S If there is any benevolence in women’s basketball, it will happen again. This year, next year, some year. Tara VanDerveer will take that two-step up the ladder, cut off a piece of the net, place it around her neck, then step back down and celebrate as she did in 1990 and 1992.
The dance steps change, but the routine remains the same. Winning an NCAA championship is the champagne that tastes better with each sip.
And don’t think VanDerveer can’t count. Two decades without a title practically knocks her out of bed in the morning. It summons her to the video room, to the gym, to the weight room, sends her on so many recruiting trips she can sketch a detailed map of the world on a slip of a napkin.
But this 21-year drought is at least partly her fault. She took the women’s game global, opting to sacrifice and to share, succumbing to a higher calling. The game was bigger than VanDerveer. The WNBA exists largely because of VanDerveer.
While the Dream Team rocked Barcelona in 1992, the women’s team coached by Theresa Grentz flopped, winning only bronze and making few friends along the way. The NBA’s plans for starting a women’s professional league were tabled for the next four years, or until the 1996 Olympic Team – the one coached by VanDerveer – went 60-0 during a year-long tour that culminated with a gold medal at the Atlanta Games. Within weeks, VanDerveer was back at Stanford; David Stern, Val Ackerman, Russ Granik and Rick Welts were completing the legal paperwork; and the WNBA was off and running, if occasionally sputtering, with its years of preparation giving the now-defunct American Basketball League (ABL) no chance for survival.
“What Tara did that year can’t be overstated,” Ackerman said recently. “We had been talking about a women’s league for years, as you know. But we needed the momentum from that summer to make it happen.”
Staring too closely at VanDerveer’s list of accomplishments can cause vertigo. She is in the Naismith Memorial Basketball Hall of Fame and has taken Stanford to 10 Final Fours , including five consecutive trips from 2008 to 2012. She has won 21 regular-season Pacific-12 Conference titles and, earlier this season, became one of only five NCAA women’s coaches to win 900 games.
Significantly, her neighborhood of legends is shrinking. Revered Tennessee coach Pat Summitt retired in 2012because of early-onset dementia. Jody Conradt left Texas in 2007. Sylvia Hatchell is on a leave of absence from North Carolina – Stanford’s opponent in Tuesday night’s regional final in Maples Pavilion – while undergoing treatment for leukemia. C. Vivian Stringer is still compiling victories at Rutgers, and, Connecticut’s Geno Auriemma will crash the party soon and probably spend the remainder of his career tormenting his celebrated peers who look at the Huskies – all that talent and all those titles – and remember the days when the Lady Vols, Longhorns and the Cardinal were all the rage.
And about Stanford? And its chance at a championship comeback? Maybe it never happens. Maybe the Cardinal morphs into one of those elite teams that keep it close but can’t shut the door on the deal because Stanford’s academic standards restrict recruiting, because the best athletes enroll elsewhere, because basketball players without athleticism only take a team so far and because there is only so much magic remaining in VanDerveer’s wand.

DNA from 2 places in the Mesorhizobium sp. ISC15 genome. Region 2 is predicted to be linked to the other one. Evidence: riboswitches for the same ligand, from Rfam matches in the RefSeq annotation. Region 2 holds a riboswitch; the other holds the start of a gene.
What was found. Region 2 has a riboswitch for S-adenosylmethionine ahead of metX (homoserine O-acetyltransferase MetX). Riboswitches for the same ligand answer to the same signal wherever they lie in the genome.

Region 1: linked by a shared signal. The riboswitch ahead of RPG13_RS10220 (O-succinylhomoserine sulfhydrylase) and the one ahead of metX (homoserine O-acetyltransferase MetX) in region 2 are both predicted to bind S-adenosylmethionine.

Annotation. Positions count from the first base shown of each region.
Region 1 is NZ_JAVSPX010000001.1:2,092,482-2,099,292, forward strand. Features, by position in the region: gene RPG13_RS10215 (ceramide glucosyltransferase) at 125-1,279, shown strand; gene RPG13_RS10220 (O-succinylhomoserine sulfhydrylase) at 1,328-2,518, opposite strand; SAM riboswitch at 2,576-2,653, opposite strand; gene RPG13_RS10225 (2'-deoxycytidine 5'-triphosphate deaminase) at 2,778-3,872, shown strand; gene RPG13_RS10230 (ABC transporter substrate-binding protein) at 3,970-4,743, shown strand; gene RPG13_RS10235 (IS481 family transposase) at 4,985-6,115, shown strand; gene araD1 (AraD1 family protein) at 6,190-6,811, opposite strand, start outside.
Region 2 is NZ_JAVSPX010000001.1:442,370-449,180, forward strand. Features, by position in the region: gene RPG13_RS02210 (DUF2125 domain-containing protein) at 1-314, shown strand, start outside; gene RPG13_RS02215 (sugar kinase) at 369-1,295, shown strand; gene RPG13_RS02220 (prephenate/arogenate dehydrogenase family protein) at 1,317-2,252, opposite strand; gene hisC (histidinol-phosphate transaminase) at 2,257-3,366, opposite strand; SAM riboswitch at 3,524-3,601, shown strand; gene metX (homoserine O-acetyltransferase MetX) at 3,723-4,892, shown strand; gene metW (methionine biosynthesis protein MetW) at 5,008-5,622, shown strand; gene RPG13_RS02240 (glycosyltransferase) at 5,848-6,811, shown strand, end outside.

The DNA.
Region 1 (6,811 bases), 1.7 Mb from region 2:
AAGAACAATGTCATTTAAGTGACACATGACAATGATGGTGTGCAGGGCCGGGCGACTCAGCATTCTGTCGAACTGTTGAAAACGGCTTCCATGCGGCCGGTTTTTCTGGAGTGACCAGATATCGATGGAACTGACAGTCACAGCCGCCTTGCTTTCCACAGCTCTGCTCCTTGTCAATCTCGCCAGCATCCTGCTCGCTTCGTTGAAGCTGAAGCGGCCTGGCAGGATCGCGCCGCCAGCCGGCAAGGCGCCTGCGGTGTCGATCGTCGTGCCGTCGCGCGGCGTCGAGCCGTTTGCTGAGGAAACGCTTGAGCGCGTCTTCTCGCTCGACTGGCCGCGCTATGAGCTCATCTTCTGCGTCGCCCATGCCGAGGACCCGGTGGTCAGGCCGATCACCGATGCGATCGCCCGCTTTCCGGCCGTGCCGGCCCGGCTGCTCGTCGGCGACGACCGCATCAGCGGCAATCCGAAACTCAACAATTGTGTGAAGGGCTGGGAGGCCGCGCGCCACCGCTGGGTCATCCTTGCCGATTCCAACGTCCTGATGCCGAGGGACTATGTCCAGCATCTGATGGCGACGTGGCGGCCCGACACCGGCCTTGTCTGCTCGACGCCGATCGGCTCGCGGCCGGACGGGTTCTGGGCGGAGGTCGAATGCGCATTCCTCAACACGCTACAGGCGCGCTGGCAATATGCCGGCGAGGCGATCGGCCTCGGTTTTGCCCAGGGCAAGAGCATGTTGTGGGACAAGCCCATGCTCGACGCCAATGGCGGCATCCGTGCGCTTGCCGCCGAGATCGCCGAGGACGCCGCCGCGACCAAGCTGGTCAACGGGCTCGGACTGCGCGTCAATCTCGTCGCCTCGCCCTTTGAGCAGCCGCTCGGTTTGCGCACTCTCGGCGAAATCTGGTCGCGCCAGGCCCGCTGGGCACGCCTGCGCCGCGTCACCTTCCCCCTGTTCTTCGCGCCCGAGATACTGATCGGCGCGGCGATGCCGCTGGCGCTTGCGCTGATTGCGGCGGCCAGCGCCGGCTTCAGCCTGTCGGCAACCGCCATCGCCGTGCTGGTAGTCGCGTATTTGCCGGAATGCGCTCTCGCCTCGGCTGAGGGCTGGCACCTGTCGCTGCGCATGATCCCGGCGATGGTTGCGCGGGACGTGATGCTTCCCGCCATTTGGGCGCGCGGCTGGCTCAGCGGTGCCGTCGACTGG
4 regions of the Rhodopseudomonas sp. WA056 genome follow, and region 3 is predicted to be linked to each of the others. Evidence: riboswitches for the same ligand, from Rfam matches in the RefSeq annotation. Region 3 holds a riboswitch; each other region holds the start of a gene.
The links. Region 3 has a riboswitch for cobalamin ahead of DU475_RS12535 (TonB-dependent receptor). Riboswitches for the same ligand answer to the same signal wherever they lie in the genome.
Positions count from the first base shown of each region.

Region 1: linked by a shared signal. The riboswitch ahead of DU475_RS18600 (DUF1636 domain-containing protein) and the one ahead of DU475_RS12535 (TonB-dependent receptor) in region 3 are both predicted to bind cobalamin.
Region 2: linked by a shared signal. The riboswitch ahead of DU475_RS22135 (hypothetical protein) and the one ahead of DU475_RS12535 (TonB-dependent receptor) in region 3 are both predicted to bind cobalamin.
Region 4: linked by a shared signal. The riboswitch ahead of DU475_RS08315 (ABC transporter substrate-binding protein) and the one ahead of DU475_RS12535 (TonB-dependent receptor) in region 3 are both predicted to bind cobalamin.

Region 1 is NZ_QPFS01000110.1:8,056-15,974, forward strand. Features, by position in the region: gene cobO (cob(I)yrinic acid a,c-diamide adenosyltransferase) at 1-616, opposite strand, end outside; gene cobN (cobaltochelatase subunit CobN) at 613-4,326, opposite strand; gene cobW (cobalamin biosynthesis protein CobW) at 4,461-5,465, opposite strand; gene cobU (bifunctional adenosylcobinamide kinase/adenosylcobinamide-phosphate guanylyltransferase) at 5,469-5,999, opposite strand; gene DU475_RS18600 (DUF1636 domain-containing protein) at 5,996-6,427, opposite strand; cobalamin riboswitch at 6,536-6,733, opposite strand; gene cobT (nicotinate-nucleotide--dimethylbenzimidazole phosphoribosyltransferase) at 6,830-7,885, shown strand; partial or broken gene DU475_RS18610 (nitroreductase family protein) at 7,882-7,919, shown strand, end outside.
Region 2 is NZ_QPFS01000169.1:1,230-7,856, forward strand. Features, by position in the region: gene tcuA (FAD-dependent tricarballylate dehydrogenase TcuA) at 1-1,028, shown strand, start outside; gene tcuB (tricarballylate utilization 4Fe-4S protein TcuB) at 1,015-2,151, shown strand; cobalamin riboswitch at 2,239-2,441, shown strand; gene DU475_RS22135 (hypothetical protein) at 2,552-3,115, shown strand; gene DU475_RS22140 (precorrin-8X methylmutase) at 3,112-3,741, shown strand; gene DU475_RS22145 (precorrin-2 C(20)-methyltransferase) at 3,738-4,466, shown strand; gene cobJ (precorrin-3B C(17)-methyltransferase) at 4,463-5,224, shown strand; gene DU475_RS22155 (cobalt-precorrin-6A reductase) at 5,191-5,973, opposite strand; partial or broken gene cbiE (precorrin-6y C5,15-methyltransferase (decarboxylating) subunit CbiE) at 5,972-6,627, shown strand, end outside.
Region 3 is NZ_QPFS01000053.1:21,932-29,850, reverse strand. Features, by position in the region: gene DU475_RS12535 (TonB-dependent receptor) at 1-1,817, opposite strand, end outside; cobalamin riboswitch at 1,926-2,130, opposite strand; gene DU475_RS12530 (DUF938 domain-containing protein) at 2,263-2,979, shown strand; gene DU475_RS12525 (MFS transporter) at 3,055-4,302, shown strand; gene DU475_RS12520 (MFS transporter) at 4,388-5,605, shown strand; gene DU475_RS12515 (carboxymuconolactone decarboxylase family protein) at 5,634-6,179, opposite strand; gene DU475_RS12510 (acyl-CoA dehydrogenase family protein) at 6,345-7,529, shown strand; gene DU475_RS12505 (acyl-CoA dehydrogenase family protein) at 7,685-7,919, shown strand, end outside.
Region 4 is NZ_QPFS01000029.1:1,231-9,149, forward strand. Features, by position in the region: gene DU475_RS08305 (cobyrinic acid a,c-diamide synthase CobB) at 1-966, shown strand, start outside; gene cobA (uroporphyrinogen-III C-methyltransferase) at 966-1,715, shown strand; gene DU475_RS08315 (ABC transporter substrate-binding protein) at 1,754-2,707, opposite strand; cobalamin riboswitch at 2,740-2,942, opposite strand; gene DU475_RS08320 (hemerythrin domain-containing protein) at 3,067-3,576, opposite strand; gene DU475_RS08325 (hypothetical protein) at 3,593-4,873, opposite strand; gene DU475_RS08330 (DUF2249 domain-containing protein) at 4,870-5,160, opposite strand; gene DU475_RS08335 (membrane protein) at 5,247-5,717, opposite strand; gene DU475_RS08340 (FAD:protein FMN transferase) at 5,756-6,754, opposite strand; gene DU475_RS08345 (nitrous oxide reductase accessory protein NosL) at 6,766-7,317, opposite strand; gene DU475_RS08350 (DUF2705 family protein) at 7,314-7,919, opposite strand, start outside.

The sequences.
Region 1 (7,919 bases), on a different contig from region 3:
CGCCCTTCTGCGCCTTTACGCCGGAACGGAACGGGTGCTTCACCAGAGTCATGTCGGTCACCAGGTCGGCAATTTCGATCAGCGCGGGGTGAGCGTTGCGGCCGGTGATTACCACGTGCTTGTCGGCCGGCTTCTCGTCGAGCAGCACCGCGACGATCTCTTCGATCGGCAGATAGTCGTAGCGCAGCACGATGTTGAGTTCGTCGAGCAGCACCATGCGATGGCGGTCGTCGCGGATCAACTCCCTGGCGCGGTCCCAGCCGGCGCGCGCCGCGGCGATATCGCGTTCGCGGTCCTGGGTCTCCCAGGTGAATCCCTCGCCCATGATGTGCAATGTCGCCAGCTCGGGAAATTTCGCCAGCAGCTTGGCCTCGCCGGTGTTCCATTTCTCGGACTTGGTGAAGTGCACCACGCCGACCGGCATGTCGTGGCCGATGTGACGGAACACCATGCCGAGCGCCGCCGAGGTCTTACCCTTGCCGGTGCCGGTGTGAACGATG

Maybe. But don’t broach the possibility at the Farm. Though VanDerveer is remarkably meticulous and consistent, almost to the point of being predictable, her search for answers and information takes her down the path less traveled. Therein lies her brilliance; trim and healthy at age 60, she seemingly was born with a sponge in her hands, and she still squeezes hard.
“There isn’t a whole lot of fat to Tara,” said South Carolina coach Dawn Staley, the feisty point guard on the ’96 Olympic team. “Meaning that everything she does is lean. Very disciplined. She taught me that.”
Before Pete Newell died, VanDerveer was the student, constantly picking his brain. In the 1980s and early 1990s, she often studied fellow upstate New Yorker Pat Riley, applauding his early theories on the fast break and conditioning, as well as his competitiveness. Later, she became a convert of Tex Winter’s triangle offense and routinely sought specifics from former Lakers assistant Jim Cleamons, whom she has known since their time at Ohio State.
“Our team had so much fun in practice, and we knew who was coming – Brooke Smith and Jayne Appel,” VanDerveer said. “Why don’t we try it? When you have a really big dominant post player, it looks really good. We run variations of it now, but our team is really comfortable getting into that alignment. It helps them with the shot clock. It’s not a motion offense, but it’s a read-the-defense offense. It helps our team get organized. Our guys’ team ran some triangle, and I think it was really helpful for them, too.”
Tuesday’s game against the Tar Heels is the latest in an ongoing series of tough tests. Stanford didn’t win the Pacific-12 Conference tournament this season; USC did. Stanford didn’t advance beyond the NCAA round of 16 a year ago, either. None of the players need be reminded this is a senior-laden team led by national Player of the Year candidate Chiney Ogwumike.
“It’s about having expectations,” said VanDerveer’s younger sister, Heidi, the coach at UC San Diego. “Tara tweaks things once in a while, especially on offense. But you have to box out. That hasn’t changed. You have to rebound. That hasn’t changed. So while you evolve, the important things remain the same, and she is as competitive as ever.”
And with Cal’s Mike Montgomery announcing his retirement Monday, VanDerveer is the state’s undisputed dean of elite college coaches. Montgomery’s departure sort of came out of nowhere. Maybe that’s how Stanford wins another NCAA title. Maybe the Cardinal somehow sneaks in there.